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What is the best way to analyze your own games?

So I'm trying to become better at chess, or to at least to learn from my mistakes and not make them repeatedly. I know that studying your own games is an extremely important part of improving, but exactly what does that entail? If I play a game and go over it, I will most likely be thinking the same thing I was then (unless it was time pressure).

For example, my position may become slightly worse over time, but I am unable to find exactly what it was that caused it, or what I could have done better. Sure, there is stockfish, which is helpful; but that only really helps with missed major opportunities or blunders. I can always find the move that stockfish prefers, but I do not always understand why.

I know that with time I will get better at analyzing my own games and realizing where I could have done better, but are there any tips or tricks to truly understand *why* my move was not sufficient?

Whether it is finding a partner (to study each other's games) or by just thinking about it until I finally manage to understand why: is there an optimal method, or at least a better one?

Have someone better than you analyze it for you. THat's the best way to analyze your games.

You get your own opinion and their knowledge & experience

You need to find the moves where you could play better and understand them. If you dont, ask about the specific move in the forum. In general, it is also good to read some chess books or watch youtube videos which explain to you the typical chess motifs.

Parsing your own games increases your level of understanding of the game itself. Your plans in the game will be more solid, and the game is more meaningful. Play no more than 10 blitz games, and then, look and evaluate your game. Did you manage to get a playing position in the debut? Did your plan of counterattack or offensive work? Follow the schedule of the game, in which zone it is in the middlegame and endgame?

Hi,you can analyze with a good engine(example,here tools-analysis board).

Opening : did you stay in the opening book ? If your opponent went out first, did you "punish" him not having played a right move ? did you see it was not a good move ?

During the analyse, do you understand the plan ? Do you see some threats you did not see during the game ? What move would you improve ? Do you think you missed a tactical one ? WAs there some critical positions ? In the ending, do you lose because of a lack of theory , bad calculation ? and so on...
Ask yourself why you miss a good move or why you made a bad one ?
And finally, when you think having the answers (these are yours, they are not the big Truth), it's time to ask Stockfish (let him work while you sleep !) for improvement , tactical ideas. Best of the best : your best friend is a GMI !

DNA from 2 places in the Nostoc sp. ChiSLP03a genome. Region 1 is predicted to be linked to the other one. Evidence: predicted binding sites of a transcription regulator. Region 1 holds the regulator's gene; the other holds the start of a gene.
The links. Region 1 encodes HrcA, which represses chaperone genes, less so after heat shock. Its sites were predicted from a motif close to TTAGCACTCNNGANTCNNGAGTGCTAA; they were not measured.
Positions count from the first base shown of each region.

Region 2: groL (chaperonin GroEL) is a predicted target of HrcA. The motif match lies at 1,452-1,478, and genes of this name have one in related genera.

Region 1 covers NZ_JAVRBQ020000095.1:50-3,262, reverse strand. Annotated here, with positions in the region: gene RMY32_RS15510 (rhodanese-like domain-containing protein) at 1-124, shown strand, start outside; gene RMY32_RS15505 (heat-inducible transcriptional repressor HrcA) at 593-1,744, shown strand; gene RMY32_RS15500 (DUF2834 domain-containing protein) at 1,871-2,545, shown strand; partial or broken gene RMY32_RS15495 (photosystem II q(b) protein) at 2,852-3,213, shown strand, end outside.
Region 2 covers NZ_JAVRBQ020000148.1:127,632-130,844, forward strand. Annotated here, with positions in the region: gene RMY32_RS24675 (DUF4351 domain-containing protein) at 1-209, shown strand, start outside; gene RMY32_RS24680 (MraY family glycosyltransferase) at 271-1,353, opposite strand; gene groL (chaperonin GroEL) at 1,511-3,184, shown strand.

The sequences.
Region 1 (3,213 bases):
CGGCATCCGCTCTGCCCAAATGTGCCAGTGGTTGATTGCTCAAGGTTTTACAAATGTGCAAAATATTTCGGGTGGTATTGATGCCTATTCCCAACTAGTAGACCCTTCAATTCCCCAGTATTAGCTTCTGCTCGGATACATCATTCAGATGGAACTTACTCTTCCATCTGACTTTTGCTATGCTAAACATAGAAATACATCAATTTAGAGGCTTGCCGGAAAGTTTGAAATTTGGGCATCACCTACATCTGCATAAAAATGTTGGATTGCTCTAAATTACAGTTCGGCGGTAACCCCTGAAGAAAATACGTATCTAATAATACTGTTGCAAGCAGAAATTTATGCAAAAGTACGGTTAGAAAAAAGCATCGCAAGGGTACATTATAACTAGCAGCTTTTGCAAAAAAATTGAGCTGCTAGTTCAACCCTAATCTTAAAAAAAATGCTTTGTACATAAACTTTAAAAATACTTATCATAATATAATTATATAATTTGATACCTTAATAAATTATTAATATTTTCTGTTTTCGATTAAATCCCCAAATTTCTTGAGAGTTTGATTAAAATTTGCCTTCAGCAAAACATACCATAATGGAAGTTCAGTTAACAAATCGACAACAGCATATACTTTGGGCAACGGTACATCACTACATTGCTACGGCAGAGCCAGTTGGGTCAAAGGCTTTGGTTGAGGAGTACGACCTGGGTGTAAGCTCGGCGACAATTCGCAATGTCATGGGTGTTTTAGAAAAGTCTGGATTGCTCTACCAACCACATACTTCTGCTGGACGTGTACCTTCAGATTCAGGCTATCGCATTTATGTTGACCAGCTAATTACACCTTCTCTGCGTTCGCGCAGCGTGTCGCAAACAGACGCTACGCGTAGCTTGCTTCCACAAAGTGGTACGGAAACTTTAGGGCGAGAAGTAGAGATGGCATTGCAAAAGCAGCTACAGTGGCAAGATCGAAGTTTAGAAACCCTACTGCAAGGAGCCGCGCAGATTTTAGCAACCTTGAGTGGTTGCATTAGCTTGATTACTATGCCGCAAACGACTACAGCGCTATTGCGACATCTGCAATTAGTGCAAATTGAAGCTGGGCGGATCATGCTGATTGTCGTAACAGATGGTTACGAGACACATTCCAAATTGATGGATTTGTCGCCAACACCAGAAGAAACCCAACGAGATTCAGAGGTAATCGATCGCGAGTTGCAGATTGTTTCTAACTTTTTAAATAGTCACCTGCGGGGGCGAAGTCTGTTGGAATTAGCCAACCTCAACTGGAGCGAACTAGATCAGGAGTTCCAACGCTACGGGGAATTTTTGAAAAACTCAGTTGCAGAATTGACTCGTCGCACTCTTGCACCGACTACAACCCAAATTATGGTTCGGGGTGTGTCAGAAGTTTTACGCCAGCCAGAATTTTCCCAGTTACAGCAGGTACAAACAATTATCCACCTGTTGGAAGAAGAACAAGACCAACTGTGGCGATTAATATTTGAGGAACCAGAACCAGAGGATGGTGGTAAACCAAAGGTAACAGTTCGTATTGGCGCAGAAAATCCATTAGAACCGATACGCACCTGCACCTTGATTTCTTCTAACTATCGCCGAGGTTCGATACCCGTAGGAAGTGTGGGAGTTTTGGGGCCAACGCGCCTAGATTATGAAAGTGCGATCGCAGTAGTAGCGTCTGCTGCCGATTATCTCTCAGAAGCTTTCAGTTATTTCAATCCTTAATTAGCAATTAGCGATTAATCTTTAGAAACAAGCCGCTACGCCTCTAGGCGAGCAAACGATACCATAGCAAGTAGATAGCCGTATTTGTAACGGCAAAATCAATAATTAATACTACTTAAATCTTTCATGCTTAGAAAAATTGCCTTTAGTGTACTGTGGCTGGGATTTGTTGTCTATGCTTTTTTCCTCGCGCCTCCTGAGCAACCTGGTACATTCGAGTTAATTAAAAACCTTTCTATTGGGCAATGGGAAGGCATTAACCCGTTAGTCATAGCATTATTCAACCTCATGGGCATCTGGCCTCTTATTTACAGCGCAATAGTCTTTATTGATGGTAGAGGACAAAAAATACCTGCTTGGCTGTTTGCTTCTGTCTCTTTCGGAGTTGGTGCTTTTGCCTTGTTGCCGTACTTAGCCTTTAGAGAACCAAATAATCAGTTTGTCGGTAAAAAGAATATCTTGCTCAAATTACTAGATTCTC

Click on the 'learn from your mistakes' option and everymove it says u did wrong think about why it was wrong

"If I play a game and go over it, I will most likely be thinking the same thing I was then (unless it was time pressure)."

Well, yes, but now you have the benefit of hindsight. Given that you know that a particular sequence of moves leads to a loss or a blunder, or whatever, can you find a sequence of moves that does not lead to that position? This is one reason why it's better to analyse your losses than your wins. With wins, you can easily go "yeah, I could have maybe done this move instead and it would have been better", but it's harder to get into the mindset of looking for improvement. When you analyse a loss, you know that your opponent outplayed you in some way, so you're looking to come up with solutions to correct your mistakes.


Here's what I do:

First I, open a study with the game so I can annotate and record my results. Make sure the engine is turned OFF. I walk through the game, move by move, making note of any moves that look strong, or suspicious, or obvious blunders. Any move that I make that is suspicious or a blunder, I will try playing through a some different lines on the board and see if I can come up with a better solution. I try to be exhaustive... try everything I can think of and see what happens. In situations where my opponent makes a strong move, I'll go back two or three moves and see if you can see if I can see how that move came about, and what steps I could have taken to prevent it. Again, try a few lines to see what happens. Make notes in the study as I go.

I'll go through the game systematically like this, until I've reached the end.

Next, I will turn on the engine and have it do a full game analysis. This gives a sense of what blunders or mistakes I may have missed in my analysis, and which lines are the strongest. I make note of these and work through them to make sure I understand the steps (admittedly, sometimes the sequences in the engine lines are 10-15 moves deep and don't follow obviously to me). The engine should only be used at the end of the analysis, to check your work. Don't use it right away or you will miss the whole process of actually analysing your game.

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